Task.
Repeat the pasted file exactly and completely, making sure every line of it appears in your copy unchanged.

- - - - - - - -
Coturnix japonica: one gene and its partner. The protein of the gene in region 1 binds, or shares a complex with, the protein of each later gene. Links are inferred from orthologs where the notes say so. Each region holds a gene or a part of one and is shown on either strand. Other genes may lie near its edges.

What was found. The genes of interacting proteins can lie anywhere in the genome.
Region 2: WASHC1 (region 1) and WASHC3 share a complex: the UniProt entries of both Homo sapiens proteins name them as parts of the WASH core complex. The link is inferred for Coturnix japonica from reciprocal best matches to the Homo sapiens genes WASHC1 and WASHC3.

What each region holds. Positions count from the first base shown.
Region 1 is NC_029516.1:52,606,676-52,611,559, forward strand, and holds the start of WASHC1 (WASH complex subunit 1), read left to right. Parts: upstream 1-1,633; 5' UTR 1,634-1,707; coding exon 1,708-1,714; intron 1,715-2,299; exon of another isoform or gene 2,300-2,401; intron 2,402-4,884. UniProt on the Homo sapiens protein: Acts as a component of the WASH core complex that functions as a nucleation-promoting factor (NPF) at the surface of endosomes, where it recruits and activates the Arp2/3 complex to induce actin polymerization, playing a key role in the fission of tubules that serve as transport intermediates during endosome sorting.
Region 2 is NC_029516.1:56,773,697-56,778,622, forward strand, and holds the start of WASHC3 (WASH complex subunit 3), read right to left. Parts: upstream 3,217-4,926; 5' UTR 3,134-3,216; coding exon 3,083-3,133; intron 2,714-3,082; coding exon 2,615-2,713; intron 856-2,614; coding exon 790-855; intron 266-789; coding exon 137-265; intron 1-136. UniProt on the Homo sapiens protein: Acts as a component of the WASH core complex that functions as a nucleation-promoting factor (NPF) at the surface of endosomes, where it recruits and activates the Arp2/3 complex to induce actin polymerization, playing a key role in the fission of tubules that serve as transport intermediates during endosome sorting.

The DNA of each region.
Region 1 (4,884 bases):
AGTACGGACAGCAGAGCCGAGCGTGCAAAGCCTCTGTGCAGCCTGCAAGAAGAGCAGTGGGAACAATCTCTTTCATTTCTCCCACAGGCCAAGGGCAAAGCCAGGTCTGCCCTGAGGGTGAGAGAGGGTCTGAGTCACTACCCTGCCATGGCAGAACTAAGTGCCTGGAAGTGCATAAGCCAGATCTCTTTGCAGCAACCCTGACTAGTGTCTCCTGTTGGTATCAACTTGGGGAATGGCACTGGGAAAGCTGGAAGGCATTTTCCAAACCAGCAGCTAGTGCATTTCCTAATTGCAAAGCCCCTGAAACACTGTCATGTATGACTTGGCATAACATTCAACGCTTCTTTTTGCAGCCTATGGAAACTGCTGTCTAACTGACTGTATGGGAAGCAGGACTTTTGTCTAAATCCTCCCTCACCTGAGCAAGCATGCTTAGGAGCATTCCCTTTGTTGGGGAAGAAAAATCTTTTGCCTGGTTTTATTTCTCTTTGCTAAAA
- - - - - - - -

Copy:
Coturnix japonica: one gene and its partner. The protein of the gene in region 1 binds, or shares a complex with, the protein of each later gene. Links are inferred from orthologs where the notes say so. Each region holds a gene or a part of one and is shown on either strand. Other genes may lie near its edges.

What was found. The genes of interacting proteins can lie anywhere in the genome.
Region 2: WASHC1 (region 1) and WASHC3 share a complex: the UniProt entries of both Homo sapiens proteins name them as parts of the WASH core complex. The link is inferred for Coturnix japonica from reciprocal best matches to the Homo sapiens genes WASHC1 and WASHC3.

What each region holds. Positions count from the first base shown.
Region 1 is NC_029516.1:52,606,676-52,611,559, forward strand, and holds the start of WASHC1 (WASH complex subunit 1), read left to right. Parts: upstream 1-1,633; 5' UTR 1,634-1,707; coding exon 1,708-1,714; intron 1,715-2,299; exon of another isoform or gene 2,300-2,401; intron 2,402-4,884. UniProt on the Homo sapiens protein: Acts as a component of the WASH core complex that functions as a nucleation-promoting factor (NPF) at the surface of endosomes, where it recruits and activates the Arp2/3 complex to induce actin polymerization, playing a key role in the fission of tubules that serve as transport intermediates during endosome sorting.
Region 2 is NC_029516.1:56,773,697-56,778,622, forward strand, and holds the start of WASHC3 (WASH complex subunit 3), read right to left. Parts: upstream 3,217-4,926; 5' UTR 3,134-3,216; coding exon 3,083-3,133; intron 2,714-3,082; coding exon 2,615-2,713; intron 856-2,614; coding exon 790-855; intron 266-789; coding exon 137-265; intron 1-136. UniProt on the Homo sapiens protein: Acts as a component of the WASH core complex that functions as a nucleation-promoting factor (NPF) at the surface of endosomes, where it recruits and activates the Arp2/3 complex to induce actin polymerization, playing a key role in the fission of tubules that serve as transport intermediates during endosome sorting.

The DNA of each region.
Region 1 (4,884 bases):
AGTACGGACAGCAGAGCCGAGCGTGCAAAGCCTCTGTGCAGCCTGCAAGAAGAGCAGTGGGAACAATCTCTTTCATTTCTCCCACAGGCCAAGGGCAAAGCCAGGTCTGCCCTGAGGGTGAGAGAGGGTCTGAGTCACTACCCTGCCATGGCAGAACTAAGTGCCTGGAAGTGCATAAGCCAGATCTCTTTGCAGCAACCCTGACTAGTGTCTCCTGTTGGTATCAACTTGGGGAATGGCACTGGGAAAGCTGGAAGGCATTTTCCAAACCAGCAGCTAGTGCATTTCCTAATTGCAAAGCCCCTGAAACACTGTCATGTATGACTTGGCATAACATTCAACGCTTCTTTTTGCAGCCTATGGAAACTGCTGTCTAACTGACTGTATGGGAAGCAGGACTTTTGTCTAAATCCTCCCTCACCTGAGCAAGCATGCTTAGGAGCATTCCCTTTGTTGGGGAAGAAAAATCTTTTGCCTGGTTTTATTTCTCTTTGCTAAAA